September 2, 2008

Elizabeth Huynh Has A Secret

If things had gone differently, Elizabeth’s story would be really boring, all about how she has to struggle to reconcile the freedom of American teenage life with the conventional role expected of her by the older generation and this book would probably end with her and her beloved grandmother making a traditional Vietnamese meal or writing a family history or sewing some quilt and then everyone involved would learn a valuable lesson and begin to respect each other and I'd win the Newberry.

But, luckily for you, that’s not what Elizabeth is about. Here’s the short version:

After the war, many Vietnamese refugees were moved to the outskirts of New Orleans, because its geography and climate most resembled their homeland. As they settled into a fragile but close-knit community, their families began joining them, and the Vietnamese slowly became a fixture in New Orleans. None of these immigrants had much money at first, but it was probably inevitable that at least one of them—through willpower and business savvy—would rise up to take full advantage of their new situation.

This was Elizabeth’s mother, Nhung Huynh, who put together a partnership and bought her first convenience store only three years after arriving from Vietnam. A year later, using her profits from the store and a couple real estate holdings, she bought out her partners and invested in a Vietnamese restaurant, a video store, and a few other local businesses.

When baby Elizabeth was born, her mother forbade any of her visitors to speak anything but English in front of her, and in fact this was all she spoke to the baby despite her difficulty with the language. Often, a business meeting at the house would struggle along for an hour, as everyone fought to express their thoughts in English. Finally, the baby would be put down for a nap, and Elizabeth’s mother would take everyone out on the patio, where the meeting could be wrapped up in Vietnamese in about three minutes.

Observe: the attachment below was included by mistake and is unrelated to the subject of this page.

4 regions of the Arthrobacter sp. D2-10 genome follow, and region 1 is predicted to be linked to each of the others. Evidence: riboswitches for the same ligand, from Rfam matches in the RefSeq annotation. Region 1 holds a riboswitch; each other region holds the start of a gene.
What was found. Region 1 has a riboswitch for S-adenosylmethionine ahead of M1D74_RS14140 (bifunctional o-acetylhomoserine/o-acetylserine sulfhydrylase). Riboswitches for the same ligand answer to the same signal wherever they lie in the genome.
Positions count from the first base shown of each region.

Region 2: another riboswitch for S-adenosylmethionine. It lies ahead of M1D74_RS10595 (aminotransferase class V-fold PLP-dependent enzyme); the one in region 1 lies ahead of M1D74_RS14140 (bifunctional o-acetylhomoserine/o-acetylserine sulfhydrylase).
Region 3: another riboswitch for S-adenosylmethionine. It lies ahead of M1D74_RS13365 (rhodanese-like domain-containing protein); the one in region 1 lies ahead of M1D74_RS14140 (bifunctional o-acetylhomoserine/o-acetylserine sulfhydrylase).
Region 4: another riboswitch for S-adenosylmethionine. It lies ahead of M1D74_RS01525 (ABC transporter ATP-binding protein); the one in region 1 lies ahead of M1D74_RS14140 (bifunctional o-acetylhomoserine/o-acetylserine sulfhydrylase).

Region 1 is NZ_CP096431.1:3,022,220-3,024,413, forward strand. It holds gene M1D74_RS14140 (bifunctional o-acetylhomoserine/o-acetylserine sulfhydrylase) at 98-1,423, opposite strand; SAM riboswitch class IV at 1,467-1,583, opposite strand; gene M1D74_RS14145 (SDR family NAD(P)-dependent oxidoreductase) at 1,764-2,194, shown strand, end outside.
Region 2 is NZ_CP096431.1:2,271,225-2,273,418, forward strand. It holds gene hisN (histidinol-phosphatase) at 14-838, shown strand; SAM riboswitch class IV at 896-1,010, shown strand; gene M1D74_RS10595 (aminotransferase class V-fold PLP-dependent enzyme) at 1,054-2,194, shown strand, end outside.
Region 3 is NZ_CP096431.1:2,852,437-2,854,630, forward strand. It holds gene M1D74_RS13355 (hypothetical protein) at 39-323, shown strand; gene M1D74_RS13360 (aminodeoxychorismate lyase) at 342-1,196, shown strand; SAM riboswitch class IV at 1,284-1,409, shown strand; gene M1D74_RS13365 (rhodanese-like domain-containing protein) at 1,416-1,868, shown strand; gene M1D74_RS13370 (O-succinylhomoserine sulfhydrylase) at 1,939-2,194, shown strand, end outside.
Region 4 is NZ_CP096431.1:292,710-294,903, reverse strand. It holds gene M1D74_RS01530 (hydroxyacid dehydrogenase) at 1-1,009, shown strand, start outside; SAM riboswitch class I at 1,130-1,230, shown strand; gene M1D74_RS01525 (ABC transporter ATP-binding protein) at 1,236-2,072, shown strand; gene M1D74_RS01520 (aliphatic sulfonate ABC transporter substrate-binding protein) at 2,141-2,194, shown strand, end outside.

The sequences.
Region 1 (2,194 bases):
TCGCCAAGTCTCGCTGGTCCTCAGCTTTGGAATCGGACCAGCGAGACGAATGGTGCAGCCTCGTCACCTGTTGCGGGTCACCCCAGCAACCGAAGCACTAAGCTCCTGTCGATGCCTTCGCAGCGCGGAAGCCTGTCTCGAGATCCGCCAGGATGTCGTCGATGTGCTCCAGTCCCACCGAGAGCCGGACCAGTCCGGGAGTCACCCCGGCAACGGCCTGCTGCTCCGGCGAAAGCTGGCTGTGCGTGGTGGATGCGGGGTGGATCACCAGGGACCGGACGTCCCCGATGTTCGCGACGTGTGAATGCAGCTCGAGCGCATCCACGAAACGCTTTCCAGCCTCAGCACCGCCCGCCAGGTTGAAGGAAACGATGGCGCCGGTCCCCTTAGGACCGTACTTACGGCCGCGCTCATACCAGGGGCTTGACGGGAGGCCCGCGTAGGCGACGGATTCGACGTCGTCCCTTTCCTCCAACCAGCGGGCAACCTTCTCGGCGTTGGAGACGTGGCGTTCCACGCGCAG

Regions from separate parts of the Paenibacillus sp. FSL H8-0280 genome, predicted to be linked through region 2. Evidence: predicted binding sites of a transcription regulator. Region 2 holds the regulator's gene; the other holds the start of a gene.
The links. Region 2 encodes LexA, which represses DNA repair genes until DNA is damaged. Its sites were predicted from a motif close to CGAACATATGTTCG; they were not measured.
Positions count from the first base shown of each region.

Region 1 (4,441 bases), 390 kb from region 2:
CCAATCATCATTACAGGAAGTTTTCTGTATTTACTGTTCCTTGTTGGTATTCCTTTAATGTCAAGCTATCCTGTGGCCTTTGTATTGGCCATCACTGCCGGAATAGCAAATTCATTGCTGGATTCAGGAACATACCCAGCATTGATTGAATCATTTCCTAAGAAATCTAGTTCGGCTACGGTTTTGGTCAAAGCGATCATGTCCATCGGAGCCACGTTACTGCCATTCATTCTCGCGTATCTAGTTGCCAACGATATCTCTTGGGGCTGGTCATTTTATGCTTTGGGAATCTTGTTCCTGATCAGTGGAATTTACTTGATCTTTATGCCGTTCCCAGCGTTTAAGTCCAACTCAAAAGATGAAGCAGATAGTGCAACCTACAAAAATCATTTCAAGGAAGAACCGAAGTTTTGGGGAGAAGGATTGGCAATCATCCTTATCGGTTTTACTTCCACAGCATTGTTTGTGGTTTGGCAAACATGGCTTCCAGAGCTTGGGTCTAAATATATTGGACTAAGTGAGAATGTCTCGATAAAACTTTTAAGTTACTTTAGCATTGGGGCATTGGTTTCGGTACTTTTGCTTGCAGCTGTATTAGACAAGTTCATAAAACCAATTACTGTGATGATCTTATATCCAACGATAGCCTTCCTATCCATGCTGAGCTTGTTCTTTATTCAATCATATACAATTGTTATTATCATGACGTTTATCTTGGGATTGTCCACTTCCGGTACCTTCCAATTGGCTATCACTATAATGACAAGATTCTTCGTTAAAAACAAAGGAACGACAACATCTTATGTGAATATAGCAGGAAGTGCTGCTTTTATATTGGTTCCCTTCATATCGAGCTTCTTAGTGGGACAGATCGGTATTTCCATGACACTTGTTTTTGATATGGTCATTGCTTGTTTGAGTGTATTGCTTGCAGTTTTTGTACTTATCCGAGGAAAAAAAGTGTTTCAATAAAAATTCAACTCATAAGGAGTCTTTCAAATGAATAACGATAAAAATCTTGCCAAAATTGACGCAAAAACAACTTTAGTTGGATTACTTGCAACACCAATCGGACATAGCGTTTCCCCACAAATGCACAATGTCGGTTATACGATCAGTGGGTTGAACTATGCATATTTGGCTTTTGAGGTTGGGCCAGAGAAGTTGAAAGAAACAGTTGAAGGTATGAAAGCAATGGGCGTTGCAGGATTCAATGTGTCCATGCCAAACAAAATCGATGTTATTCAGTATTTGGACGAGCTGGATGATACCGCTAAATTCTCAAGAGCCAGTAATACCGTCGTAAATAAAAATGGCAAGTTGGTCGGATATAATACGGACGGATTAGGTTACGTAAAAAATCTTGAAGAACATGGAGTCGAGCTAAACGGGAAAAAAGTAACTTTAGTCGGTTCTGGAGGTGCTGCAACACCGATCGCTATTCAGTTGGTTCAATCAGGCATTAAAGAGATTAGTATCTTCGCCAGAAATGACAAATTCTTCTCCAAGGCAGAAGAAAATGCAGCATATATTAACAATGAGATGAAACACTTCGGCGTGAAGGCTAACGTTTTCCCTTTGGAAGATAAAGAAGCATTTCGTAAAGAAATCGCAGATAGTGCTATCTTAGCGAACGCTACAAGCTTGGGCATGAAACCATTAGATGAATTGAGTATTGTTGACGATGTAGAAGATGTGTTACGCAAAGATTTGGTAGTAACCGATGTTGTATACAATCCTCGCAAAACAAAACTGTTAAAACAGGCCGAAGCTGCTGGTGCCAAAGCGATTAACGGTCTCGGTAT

By the time Elizabeth was in grade school, her mother either owned, had a stake in, or controlled most of the businesses in the area of New Orleans where the Vietnamese lived. Elizabeth’s classmates were dropped off in cars bought from her mother’s used car lot, wearing school uniforms from one of her mother’s stores, and carrying lunches that were leftovers from one of her take-out restaurants.

It was also in grade school that Elizabeth realized it was kinda weird that her and her little brother Jason didn’t seem to have a father like the other kids in the neighborhood. After about two weeks of thinking about this, Elizabeth realized that the man she had always called just Uncle—a former business partner of her mother’s—probably wasn’t her uncle after all. None of her friend’s uncles spent the night in their mom’s bedrooms a few nights a week.

At the beginning of junior high, Elizabeth discovered that the most popular girls in her almost-all-Vietnamese school had a certain style about them. As far as Elizabeth could tell, the secret to being popular at her school was to dress like a slutty five-year-old and act adorable, self-absorbed, and totally air-headed. Like Hello Kitty if she were a stripper from the future.

Her mother’s daughter in many ways, one of Elizabeth’s outstanding traits is a stunning capacity for adaptability. Once Elizabeth discovered what kind of girl became popular at her school, she recreated herself as the most perfect example of the species.

Soon enough, she was the alpha-female of the seventh grade, but she found herself growing lonely. It turned out that most of the girls Elizabeth had assumed were just pretending to be superficial and frivilous weren’t pretending so much after all.

After a while, she realized that their parents, after working so hard to establish themselves in the new country, considered it a luxury to let their kids relax a little and be normal teenagers. Elizabeth thought this was the new American Dream, something that should be inscribed on the Statue Of Liberty: “Give us one generation, and your kids will be just as shallow and vapid as ours.”

But Elizabeth wished she could meet someone who was like her, really like her, who understood what it took to rise to the top and stay there. And, then, over Christmas break of seventh grade, she got her wish.

Nhung Huynh’s business interests had grown to the point where they were no longer exclusive to the Vietnamese community, and she began getting acquainted with curious members of the New Orleans elite. At her Christmas party, Elizabeth was introduced two people who were just what she’d been hoping to meet: a sorta cute and really interesting boy named Alexander and his tall, quiet sister Lillian. When she met them she could hear her future shifting and groaning as it rearranged itself, like the sound of stagehands changing a set in the dark just before the curtain rises.